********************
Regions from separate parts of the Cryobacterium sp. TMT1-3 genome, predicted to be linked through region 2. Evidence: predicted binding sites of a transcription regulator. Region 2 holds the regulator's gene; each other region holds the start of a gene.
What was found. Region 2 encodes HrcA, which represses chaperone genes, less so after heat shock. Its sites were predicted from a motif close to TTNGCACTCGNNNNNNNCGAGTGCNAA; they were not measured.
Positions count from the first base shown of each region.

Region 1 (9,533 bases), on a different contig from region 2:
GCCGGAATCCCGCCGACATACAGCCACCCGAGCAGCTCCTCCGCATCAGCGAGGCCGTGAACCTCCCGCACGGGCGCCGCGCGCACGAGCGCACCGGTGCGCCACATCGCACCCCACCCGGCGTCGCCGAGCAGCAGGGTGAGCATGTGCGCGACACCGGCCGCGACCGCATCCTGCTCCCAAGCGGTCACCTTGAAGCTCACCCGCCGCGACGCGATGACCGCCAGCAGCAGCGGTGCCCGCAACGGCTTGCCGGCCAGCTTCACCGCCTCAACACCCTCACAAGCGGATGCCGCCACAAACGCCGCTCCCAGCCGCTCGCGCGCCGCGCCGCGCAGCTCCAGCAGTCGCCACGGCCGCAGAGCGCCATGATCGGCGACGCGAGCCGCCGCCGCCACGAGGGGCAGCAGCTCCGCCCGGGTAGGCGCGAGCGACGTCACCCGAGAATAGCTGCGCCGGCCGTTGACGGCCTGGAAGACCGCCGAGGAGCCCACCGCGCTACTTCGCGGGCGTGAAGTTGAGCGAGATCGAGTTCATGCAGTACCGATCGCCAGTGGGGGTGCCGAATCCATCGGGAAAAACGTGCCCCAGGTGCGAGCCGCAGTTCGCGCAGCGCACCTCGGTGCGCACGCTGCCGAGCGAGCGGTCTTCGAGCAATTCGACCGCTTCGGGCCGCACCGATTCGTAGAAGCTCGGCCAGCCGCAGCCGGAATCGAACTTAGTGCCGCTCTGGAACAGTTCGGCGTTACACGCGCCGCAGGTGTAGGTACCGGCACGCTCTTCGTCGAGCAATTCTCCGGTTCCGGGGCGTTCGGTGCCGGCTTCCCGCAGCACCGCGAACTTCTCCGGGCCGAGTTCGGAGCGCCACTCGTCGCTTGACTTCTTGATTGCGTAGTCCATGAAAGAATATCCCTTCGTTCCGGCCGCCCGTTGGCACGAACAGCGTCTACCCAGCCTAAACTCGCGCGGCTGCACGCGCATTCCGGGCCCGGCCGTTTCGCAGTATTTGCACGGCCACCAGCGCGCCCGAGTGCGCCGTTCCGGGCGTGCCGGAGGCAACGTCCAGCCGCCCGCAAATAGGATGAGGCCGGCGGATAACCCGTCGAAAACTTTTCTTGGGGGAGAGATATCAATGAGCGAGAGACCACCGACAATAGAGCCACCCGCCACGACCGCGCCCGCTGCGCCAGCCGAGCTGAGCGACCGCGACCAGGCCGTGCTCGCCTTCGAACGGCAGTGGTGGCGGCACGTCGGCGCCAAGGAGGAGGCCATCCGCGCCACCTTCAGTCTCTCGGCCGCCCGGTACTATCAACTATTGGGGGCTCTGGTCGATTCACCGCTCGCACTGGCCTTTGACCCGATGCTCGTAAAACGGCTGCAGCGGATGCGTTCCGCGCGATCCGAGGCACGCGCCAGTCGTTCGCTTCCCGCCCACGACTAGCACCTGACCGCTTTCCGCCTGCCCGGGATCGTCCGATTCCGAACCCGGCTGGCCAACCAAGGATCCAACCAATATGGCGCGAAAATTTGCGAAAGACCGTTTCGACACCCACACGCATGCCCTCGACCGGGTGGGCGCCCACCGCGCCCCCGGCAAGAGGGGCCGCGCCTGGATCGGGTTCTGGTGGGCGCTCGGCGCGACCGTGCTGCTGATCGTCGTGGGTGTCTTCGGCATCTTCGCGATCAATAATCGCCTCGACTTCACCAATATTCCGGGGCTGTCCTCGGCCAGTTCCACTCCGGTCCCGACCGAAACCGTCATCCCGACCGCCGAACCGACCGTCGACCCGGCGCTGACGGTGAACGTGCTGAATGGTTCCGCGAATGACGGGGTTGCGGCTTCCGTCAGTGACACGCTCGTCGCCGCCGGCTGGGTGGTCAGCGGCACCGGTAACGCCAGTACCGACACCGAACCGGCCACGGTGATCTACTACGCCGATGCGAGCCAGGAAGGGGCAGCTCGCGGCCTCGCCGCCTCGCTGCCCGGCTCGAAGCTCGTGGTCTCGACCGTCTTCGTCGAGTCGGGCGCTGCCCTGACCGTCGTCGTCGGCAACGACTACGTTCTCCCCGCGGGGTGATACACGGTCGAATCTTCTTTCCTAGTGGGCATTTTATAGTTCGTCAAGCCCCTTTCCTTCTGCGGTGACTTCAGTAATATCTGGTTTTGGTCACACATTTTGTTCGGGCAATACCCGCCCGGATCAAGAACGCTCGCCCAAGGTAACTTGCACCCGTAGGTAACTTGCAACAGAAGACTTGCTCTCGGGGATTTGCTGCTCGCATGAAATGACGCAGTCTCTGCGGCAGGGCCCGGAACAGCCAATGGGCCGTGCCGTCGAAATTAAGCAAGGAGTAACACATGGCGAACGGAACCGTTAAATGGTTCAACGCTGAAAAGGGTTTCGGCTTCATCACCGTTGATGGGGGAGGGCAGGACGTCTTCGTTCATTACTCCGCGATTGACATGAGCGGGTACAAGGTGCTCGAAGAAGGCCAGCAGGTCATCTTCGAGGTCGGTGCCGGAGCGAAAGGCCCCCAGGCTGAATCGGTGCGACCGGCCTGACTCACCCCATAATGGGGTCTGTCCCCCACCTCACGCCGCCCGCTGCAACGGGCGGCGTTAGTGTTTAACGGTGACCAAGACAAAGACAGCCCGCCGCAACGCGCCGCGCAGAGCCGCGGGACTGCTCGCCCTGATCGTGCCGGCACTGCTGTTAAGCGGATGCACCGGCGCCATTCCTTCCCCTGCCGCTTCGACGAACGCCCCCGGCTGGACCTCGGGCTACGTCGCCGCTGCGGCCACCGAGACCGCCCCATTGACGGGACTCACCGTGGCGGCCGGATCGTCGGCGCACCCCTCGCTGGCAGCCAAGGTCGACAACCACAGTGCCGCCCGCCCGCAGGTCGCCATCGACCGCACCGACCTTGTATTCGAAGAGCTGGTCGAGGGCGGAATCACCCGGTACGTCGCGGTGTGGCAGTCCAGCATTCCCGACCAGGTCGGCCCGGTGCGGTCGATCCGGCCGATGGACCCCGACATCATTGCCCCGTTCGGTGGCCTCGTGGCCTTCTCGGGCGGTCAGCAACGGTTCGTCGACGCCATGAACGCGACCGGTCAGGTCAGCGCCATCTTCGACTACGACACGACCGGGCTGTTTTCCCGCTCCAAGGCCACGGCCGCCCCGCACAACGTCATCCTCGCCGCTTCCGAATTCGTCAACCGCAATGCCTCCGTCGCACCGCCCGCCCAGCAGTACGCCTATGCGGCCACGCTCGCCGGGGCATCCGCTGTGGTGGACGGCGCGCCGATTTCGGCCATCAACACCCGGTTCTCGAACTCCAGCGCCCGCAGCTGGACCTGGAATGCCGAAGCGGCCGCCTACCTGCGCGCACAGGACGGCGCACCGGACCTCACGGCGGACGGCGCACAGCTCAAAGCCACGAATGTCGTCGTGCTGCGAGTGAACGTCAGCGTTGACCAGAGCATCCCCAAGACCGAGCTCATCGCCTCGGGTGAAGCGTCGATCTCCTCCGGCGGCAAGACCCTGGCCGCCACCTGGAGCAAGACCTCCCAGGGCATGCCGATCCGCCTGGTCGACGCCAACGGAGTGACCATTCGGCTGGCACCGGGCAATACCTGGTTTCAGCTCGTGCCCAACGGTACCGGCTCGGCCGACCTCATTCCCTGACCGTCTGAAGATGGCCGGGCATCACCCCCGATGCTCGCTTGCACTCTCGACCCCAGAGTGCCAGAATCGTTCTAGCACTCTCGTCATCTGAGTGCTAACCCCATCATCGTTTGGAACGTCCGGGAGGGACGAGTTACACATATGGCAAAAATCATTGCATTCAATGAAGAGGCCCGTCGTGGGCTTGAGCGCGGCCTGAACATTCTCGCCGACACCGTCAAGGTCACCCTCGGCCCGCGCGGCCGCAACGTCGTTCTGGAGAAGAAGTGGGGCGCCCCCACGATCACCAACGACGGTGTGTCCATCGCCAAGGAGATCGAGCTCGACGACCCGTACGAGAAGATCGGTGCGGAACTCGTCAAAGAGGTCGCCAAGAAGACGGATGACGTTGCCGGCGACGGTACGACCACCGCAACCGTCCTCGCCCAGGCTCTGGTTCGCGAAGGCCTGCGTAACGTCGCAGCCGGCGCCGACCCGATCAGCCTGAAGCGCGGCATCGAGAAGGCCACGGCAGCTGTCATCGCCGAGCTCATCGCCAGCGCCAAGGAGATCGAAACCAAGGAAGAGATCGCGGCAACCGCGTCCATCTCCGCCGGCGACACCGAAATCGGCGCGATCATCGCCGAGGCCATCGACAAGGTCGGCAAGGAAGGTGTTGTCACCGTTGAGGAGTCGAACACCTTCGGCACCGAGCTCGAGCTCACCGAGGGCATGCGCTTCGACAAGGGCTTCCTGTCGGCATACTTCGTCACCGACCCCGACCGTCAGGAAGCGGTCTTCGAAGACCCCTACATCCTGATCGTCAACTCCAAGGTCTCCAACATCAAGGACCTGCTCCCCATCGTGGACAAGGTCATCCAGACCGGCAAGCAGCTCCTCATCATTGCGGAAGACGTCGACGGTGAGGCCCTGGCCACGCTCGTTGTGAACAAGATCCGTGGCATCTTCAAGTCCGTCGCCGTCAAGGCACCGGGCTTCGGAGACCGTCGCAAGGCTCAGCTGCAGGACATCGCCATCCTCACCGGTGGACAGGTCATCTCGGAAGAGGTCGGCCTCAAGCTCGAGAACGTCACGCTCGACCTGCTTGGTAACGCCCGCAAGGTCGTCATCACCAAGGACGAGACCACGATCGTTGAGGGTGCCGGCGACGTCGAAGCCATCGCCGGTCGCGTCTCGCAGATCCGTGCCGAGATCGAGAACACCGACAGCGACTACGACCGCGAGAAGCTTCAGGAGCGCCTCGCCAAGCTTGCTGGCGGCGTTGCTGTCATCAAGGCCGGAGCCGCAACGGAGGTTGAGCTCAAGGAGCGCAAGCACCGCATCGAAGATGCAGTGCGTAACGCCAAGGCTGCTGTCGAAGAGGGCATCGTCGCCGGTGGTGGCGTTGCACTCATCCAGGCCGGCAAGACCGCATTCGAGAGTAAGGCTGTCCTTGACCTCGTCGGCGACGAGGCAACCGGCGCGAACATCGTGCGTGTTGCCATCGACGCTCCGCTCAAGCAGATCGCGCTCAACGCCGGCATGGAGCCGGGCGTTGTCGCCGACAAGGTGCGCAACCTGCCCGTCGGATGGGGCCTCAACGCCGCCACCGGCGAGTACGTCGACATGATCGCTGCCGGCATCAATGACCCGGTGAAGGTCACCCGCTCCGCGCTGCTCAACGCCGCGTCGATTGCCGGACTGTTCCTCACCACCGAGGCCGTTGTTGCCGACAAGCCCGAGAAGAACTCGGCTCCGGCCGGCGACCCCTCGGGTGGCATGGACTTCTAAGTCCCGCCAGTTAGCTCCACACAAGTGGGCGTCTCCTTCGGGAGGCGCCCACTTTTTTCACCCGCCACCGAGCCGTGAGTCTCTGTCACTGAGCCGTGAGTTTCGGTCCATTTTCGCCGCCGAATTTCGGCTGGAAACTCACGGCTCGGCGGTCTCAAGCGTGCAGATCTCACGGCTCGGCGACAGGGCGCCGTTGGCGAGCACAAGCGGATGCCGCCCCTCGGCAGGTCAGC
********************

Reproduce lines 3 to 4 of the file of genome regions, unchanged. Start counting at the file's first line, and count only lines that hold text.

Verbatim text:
Positions count from the first base shown of each region.

Region 1 (9,533 bases), on a different contig from region 2: